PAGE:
> is two-fold. In the first place, I don't think this represents a return
> to Marx.  I think it is giving us Marx beyond Marx, pushing Marx with a
> certain amount of violence into new and unanticipated directions.
> Certainly, you must be aware conventional Marxists have been far from
> positive or enthusiastic in their reception of the book.  They tend to
> interpret it as the same kind of liberalism which you accuse Lyotard of
> practicing.
> Second, maybe it is just my own idiosyncratic way of reading Lyotard,
> but I don't see him as being guilty at all of the charges you are
> making. If anything, I see his philosophy as being isomorphic with the
> views that Negri and Hardt are pushing.  This seems hardly surprising to
> me, given that they are all operating from a postmodern perspective.
> I certainly don't think the philosophical points Lyotard was making in
> his many writings can simply be reduced to a mood of pessimism.  This
> attempts to undercut the philosophical points Lyotard was making by
> dealing with them in an ad hominid fashion.  Clearly, in his later
> writings, Lyotard was always very careful to frame his remarks as
> stories or fables.  They were, if you will, cautionary tales regarding
> certain tendencies.  Negri and Hardt's countermodel is in many respects
> very close to Lyotard's.  However, in their version, to speak crudely,
> the good guys(and cybergals) win.
> To present the argument in this way,however, is to misstate both
> positions.  None of these writers operate from a simple
> optimism/pessimism axis or an end of history perspective either - (in
> Lyotard, from despair; in Hardt and Negri from the eschatological
> triumph of the earthly city at the end of time. Hello, St. Augustine!)
> This would belie the immanance contained in these writers and the
> critique of transcendence they make, and, yes, I see Lyotard's critique
> of metanarratives as a critique of transcendence in this very sense. (no
> emancipation through speculative transformation!)
> However, I also think Lyotard would have agreed with the point N&H make
> that it is not longer representational, but constituent activism that is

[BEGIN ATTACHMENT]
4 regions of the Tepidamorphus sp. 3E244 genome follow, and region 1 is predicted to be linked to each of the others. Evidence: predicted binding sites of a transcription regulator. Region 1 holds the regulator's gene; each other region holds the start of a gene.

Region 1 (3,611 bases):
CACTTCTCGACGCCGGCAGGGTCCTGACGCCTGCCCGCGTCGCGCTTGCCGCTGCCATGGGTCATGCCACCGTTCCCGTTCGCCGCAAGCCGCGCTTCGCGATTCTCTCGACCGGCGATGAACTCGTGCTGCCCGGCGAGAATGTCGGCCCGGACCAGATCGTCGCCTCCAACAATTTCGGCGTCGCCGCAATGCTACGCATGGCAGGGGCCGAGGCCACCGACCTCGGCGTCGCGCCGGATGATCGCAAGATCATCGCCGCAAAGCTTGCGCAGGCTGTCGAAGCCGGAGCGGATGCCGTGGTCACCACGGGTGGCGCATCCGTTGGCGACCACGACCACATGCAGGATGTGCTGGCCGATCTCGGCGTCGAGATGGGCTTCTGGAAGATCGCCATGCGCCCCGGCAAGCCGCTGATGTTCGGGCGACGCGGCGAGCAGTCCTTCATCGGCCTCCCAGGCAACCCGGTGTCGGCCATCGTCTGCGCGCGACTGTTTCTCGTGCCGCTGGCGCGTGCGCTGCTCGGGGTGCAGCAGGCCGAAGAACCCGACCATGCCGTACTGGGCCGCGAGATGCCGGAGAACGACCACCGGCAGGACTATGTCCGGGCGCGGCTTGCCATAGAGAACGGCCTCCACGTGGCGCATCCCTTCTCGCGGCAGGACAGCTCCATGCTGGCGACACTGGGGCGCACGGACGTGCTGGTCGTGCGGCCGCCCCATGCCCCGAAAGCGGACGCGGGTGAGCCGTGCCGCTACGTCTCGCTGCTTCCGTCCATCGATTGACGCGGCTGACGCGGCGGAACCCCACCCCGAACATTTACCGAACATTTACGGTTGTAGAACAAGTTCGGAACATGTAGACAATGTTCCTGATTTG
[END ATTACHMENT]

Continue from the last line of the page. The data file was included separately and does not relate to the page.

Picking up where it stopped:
> needed today - creative resistance.  This seems to me to be Lyotard in a
> nutshell and it certainly echoes his own critique of the intellectual.
> I also see Lyotard's concept of the differend as very compatible with
> the Marxist sense of class struggle, except that for Lyotard the
> differend is not limited to class.  It is far closer to Negri's concept
> of the autonomous social worker, except that Lyotard also critiques
> autonomy itself as still being too transcendental.
> You refer to 4.3, but what is that section if not a political program.
> It is utterly lacking in a sense of dialectical materialism with the
> dialectical outcome of overcoming alienation.  N&H speak of a
> proletariat, to be sure, but this proletariat has little to do with the
> working class.
> The program consists of three points:
> 1. Global citizenship
> 2. Guaranteed income
> 3. Reappropriation
> In line with Hugh's "new criticism" suggestion that we confine ourselves
> more to the text, perhaps it would be better to unpack these points to a
> greater extent before saying this is Marxist and not Lyotard or vice
> versa.
> For one thing, despite your objections to the Lyotardian concept about
> keeping information free, that is clearly what N&G seem to be implying
> as well in this section.  It underlies their concept of immeasurable
> time (which again has a certain resonance with Lyotard's own conception
> of temporality) and it also seems to be implicit in the very conception
> of reappropriation and biopolitics.
> N&H end their book saying: "against the misery of power, the joy of
> being."  Despite what you say against Lyotard, this sounds like the
> affirmative intensity of libidinal politics to me.
> eric


Driftline Main Page


Display software: ArchTracker © Malgosia Askanas, 2000-2005